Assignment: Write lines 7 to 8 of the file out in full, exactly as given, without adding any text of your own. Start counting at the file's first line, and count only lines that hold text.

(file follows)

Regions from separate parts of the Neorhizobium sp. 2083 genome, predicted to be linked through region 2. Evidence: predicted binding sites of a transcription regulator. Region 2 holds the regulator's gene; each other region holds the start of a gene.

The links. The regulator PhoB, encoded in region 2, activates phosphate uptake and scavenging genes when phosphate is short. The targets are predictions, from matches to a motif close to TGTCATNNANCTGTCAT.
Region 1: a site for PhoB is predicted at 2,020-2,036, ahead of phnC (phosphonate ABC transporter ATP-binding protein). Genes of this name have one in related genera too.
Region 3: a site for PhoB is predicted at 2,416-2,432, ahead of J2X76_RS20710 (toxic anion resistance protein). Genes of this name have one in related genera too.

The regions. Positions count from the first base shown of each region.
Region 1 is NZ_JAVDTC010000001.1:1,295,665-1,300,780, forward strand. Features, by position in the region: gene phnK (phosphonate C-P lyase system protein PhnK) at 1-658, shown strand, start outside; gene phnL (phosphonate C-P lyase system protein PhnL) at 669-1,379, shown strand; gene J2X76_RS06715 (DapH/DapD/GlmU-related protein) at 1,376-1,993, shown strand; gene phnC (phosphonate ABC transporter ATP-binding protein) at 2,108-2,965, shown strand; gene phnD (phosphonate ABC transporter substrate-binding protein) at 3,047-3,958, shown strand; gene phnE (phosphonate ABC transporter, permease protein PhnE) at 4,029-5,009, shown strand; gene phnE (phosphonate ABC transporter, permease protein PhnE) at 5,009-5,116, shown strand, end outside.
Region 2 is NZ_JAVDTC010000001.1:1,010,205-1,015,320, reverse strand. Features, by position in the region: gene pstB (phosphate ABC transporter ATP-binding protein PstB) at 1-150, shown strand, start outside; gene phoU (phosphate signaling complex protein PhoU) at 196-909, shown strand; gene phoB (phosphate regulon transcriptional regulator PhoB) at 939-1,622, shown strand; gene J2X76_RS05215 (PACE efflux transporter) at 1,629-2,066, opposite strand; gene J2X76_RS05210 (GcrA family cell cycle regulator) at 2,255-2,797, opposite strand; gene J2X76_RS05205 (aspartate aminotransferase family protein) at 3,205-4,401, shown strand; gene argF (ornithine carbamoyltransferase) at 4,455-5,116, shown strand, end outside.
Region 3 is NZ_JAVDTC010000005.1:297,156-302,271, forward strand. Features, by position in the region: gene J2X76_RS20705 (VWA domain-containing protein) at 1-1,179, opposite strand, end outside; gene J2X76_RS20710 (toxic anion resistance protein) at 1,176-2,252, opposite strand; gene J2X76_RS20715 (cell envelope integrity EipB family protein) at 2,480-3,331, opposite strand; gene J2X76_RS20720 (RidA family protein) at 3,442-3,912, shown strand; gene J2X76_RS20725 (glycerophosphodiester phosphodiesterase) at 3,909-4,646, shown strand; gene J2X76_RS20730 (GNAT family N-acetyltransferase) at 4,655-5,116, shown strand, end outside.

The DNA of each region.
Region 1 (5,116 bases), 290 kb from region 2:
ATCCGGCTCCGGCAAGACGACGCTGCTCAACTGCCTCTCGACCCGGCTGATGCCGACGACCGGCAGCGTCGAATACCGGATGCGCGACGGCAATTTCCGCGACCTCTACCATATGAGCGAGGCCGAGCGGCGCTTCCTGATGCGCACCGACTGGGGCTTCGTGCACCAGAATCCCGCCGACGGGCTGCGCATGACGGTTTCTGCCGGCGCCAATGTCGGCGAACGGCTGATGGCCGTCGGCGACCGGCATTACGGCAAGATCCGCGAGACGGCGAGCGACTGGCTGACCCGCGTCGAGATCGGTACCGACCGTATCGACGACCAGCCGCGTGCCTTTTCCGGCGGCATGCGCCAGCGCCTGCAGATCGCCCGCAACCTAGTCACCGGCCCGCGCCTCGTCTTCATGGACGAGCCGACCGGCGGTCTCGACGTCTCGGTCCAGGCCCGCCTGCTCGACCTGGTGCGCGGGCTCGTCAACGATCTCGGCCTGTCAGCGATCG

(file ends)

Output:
Region 2 is NZ_JAVDTC010000001.1:1,010,205-1,015,320, reverse strand. Features, by position in the region: gene pstB (phosphate ABC transporter ATP-binding protein PstB) at 1-150, shown strand, start outside; gene phoU (phosphate signaling complex protein PhoU) at 196-909, shown strand; gene phoB (phosphate regulon transcriptional regulator PhoB) at 939-1,622, shown strand; gene J2X76_RS05215 (PACE efflux transporter) at 1,629-2,066, opposite strand; gene J2X76_RS05210 (GcrA family cell cycle regulator) at 2,255-2,797, opposite strand; gene J2X76_RS05205 (aspartate aminotransferase family protein) at 3,205-4,401, shown strand; gene argF (ornithine carbamoyltransferase) at 4,455-5,116, shown strand, end outside.
Region 3 is NZ_JAVDTC010000005.1:297,156-302,271, forward strand. Features, by position in the region: gene J2X76_RS20705 (VWA domain-containing protein) at 1-1,179, opposite strand, end outside; gene J2X76_RS20710 (toxic anion resistance protein) at 1,176-2,252, opposite strand; gene J2X76_RS20715 (cell envelope integrity EipB family protein) at 2,480-3,331, opposite strand; gene J2X76_RS20720 (RidA family protein) at 3,442-3,912, shown strand; gene J2X76_RS20725 (glycerophosphodiester phosphodiesterase) at 3,909-4,646, shown strand; gene J2X76_RS20730 (GNAT family N-acetyltransferase) at 4,655-5,116, shown strand, end outside.